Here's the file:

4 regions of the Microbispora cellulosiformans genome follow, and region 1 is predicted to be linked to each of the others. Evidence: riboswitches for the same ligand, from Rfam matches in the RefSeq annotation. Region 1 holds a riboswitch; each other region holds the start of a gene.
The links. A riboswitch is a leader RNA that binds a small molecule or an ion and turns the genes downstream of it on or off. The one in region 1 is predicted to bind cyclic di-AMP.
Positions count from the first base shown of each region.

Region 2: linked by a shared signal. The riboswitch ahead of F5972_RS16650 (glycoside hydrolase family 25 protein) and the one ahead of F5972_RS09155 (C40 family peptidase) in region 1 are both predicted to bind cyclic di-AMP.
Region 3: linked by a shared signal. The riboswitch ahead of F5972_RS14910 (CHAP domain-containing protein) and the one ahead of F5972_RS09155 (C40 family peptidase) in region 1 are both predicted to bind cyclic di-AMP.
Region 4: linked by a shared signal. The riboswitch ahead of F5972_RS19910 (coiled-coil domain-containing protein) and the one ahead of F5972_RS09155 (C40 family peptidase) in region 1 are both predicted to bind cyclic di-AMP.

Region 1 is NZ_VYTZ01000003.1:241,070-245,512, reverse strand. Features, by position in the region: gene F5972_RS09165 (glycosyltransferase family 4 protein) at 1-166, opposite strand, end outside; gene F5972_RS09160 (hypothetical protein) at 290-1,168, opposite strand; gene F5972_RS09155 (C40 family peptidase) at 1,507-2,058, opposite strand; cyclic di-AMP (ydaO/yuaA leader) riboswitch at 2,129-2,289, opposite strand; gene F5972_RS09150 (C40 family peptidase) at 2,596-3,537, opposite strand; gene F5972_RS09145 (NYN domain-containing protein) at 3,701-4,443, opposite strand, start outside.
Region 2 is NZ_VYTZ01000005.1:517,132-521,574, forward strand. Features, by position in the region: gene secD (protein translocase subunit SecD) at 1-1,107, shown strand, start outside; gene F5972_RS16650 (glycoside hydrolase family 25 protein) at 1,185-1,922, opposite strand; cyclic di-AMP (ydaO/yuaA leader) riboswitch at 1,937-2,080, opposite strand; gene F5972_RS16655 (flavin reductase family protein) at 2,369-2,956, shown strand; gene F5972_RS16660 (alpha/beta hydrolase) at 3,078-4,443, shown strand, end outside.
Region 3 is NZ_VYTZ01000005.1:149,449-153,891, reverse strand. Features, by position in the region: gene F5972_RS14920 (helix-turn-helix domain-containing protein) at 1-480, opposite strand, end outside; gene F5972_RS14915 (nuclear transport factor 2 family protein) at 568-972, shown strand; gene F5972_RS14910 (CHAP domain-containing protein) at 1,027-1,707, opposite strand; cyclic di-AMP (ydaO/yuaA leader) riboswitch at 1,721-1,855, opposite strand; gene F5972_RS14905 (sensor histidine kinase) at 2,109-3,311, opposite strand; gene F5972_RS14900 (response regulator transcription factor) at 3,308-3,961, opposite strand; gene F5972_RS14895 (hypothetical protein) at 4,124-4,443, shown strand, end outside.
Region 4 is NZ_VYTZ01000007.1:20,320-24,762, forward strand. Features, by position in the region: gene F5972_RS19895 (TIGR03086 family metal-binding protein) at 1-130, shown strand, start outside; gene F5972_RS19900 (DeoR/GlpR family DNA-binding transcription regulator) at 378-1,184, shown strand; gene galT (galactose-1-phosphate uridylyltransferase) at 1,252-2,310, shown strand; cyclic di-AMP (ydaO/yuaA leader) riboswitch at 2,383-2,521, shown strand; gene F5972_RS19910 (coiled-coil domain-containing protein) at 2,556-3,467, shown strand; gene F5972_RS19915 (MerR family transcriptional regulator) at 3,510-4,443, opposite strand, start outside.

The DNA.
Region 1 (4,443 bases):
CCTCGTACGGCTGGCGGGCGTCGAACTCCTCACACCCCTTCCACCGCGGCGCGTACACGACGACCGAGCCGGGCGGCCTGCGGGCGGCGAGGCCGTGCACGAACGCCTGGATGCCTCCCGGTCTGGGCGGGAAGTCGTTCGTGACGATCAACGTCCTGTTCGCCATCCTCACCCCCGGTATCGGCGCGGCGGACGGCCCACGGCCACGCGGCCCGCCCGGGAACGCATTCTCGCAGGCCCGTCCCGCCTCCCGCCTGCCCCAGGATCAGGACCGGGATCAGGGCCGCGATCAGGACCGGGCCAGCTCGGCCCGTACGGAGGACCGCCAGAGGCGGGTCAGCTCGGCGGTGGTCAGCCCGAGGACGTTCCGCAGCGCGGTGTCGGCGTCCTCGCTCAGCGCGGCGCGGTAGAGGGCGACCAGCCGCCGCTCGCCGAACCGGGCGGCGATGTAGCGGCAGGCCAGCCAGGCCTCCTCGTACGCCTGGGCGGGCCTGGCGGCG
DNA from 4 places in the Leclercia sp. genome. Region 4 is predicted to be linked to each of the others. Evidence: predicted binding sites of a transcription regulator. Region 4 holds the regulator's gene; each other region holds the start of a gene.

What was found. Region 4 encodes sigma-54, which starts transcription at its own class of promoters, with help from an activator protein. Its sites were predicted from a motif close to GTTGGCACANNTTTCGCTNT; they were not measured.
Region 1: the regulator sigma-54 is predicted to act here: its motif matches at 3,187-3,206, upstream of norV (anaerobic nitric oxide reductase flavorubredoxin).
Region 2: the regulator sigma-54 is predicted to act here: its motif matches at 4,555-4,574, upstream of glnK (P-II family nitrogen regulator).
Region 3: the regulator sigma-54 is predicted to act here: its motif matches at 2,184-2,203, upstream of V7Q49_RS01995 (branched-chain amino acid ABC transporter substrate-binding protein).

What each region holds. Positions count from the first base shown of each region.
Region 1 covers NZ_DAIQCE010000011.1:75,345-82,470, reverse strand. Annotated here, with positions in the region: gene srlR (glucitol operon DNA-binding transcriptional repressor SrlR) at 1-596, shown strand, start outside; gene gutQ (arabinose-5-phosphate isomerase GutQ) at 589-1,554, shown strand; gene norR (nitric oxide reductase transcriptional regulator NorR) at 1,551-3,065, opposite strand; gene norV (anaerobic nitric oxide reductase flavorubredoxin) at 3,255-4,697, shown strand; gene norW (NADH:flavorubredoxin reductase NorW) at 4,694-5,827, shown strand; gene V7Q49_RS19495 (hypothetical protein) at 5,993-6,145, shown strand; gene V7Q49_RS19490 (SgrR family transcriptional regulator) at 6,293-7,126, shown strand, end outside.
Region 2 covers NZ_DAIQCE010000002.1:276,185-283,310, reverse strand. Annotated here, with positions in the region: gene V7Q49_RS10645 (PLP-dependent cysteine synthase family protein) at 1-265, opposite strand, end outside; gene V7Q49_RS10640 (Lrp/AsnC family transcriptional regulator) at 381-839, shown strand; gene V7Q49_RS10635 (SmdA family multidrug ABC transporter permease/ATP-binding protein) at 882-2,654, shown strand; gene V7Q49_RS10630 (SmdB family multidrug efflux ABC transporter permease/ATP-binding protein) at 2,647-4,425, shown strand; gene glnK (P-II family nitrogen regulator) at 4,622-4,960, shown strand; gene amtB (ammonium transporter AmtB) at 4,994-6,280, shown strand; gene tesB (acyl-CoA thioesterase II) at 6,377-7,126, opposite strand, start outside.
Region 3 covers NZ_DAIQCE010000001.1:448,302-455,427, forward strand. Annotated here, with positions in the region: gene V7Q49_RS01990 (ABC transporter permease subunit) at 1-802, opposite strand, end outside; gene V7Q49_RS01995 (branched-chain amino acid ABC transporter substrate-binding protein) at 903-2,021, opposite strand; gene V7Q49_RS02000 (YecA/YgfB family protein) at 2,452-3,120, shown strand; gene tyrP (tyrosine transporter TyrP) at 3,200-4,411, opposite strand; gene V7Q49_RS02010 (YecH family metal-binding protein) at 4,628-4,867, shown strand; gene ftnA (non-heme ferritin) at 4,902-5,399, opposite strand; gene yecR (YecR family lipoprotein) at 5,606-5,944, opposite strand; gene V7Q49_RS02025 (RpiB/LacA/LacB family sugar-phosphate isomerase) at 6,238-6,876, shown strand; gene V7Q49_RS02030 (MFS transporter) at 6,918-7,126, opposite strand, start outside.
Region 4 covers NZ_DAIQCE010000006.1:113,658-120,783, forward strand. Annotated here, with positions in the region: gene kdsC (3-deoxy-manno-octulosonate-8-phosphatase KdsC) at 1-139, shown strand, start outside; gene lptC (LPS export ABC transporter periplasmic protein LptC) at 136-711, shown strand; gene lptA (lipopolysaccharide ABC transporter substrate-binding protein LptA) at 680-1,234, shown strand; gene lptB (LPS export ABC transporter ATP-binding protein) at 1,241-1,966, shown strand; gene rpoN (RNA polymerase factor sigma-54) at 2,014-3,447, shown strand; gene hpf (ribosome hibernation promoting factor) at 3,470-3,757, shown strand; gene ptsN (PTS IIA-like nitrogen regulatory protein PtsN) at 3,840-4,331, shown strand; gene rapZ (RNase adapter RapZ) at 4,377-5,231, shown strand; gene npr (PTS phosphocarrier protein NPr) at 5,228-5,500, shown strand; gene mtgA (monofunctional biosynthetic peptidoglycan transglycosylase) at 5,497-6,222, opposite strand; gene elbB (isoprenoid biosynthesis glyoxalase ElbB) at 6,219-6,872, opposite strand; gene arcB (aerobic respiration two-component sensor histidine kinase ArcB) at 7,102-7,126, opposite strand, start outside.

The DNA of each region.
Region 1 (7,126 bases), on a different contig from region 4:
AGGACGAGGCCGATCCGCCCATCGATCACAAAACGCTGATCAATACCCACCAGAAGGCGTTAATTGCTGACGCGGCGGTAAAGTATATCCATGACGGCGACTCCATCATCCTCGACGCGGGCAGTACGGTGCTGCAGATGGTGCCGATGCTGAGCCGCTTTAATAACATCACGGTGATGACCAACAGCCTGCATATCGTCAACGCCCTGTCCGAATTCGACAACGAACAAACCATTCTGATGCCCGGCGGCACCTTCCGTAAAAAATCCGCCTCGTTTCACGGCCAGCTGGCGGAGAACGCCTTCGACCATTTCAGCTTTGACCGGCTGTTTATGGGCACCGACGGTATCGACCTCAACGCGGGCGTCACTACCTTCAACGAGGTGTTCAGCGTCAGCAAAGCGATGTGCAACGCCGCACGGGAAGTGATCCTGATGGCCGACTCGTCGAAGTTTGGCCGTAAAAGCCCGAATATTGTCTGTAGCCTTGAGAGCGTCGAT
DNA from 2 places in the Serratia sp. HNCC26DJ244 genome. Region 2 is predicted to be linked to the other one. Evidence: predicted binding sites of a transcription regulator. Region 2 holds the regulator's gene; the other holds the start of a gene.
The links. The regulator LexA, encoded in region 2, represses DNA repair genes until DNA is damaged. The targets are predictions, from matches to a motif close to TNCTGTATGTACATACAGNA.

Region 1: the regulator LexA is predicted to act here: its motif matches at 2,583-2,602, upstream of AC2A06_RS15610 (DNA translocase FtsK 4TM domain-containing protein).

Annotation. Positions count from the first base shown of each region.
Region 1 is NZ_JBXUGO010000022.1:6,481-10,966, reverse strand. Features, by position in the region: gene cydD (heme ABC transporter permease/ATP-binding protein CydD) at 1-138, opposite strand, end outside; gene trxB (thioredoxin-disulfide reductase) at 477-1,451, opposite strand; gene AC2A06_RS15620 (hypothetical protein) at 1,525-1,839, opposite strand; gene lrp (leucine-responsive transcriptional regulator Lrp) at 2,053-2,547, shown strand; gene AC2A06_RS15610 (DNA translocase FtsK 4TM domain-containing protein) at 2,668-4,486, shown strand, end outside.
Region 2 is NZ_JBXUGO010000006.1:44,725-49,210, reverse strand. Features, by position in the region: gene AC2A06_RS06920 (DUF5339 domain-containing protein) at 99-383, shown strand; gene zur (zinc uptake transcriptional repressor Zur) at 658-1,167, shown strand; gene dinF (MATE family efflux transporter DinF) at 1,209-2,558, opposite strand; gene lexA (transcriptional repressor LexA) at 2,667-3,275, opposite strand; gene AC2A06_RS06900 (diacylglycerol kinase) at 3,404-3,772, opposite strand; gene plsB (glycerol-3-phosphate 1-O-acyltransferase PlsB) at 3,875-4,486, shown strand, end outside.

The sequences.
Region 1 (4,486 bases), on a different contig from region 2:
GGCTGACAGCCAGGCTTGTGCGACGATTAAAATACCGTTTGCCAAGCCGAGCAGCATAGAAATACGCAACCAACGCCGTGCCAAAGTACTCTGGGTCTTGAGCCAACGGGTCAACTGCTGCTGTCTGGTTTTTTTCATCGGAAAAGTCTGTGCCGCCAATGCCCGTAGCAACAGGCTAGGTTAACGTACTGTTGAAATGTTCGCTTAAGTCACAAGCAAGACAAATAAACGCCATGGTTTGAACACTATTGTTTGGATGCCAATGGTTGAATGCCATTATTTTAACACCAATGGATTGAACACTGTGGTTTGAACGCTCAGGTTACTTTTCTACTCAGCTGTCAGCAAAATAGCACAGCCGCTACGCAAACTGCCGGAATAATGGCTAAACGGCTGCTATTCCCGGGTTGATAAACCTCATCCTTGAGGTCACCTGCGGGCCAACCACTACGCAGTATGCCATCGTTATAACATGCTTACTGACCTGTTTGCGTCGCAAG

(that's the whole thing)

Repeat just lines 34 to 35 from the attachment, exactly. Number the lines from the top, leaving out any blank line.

Region 1 (4,486 bases), on a different contig from region 2:
GGCTGACAGCCAGGCTTGTGCGACGATTAAAATACCGTTTGCCAAGCCGAGCAGCATAGAAATACGCAACCAACGCCGTGCCAAAGTACTCTGGGTCTTGAGCCAACGGGTCAACTGCTGCTGTCTGGTTTTTTTCATCGGAAAAGTCTGTGCCGCCAATGCCCGTAGCAACAGGCTAGGTTAACGTACTGTTGAAATGTTCGCTTAAGTCACAAGCAAGACAAATAAACGCCATGGTTTGAACACTATTGTTTGGATGCCAATGGTTGAATGCCATTATTTTAACACCAATGGATTGAACACTGTGGTTTGAACGCTCAGGTTACTTTTCTACTCAGCTGTCAGCAAAATAGCACAGCCGCTACGCAAACTGCCGGAATAATGGCTAAACGGCTGCTATTCCCGGGTTGATAAACCTCATCCTTGAGGTCACCTGCGGGCCAACCACTACGCAGTATGCCATCGTTATAACATGCTTACTGACCTGTTTGCGTCGCAAG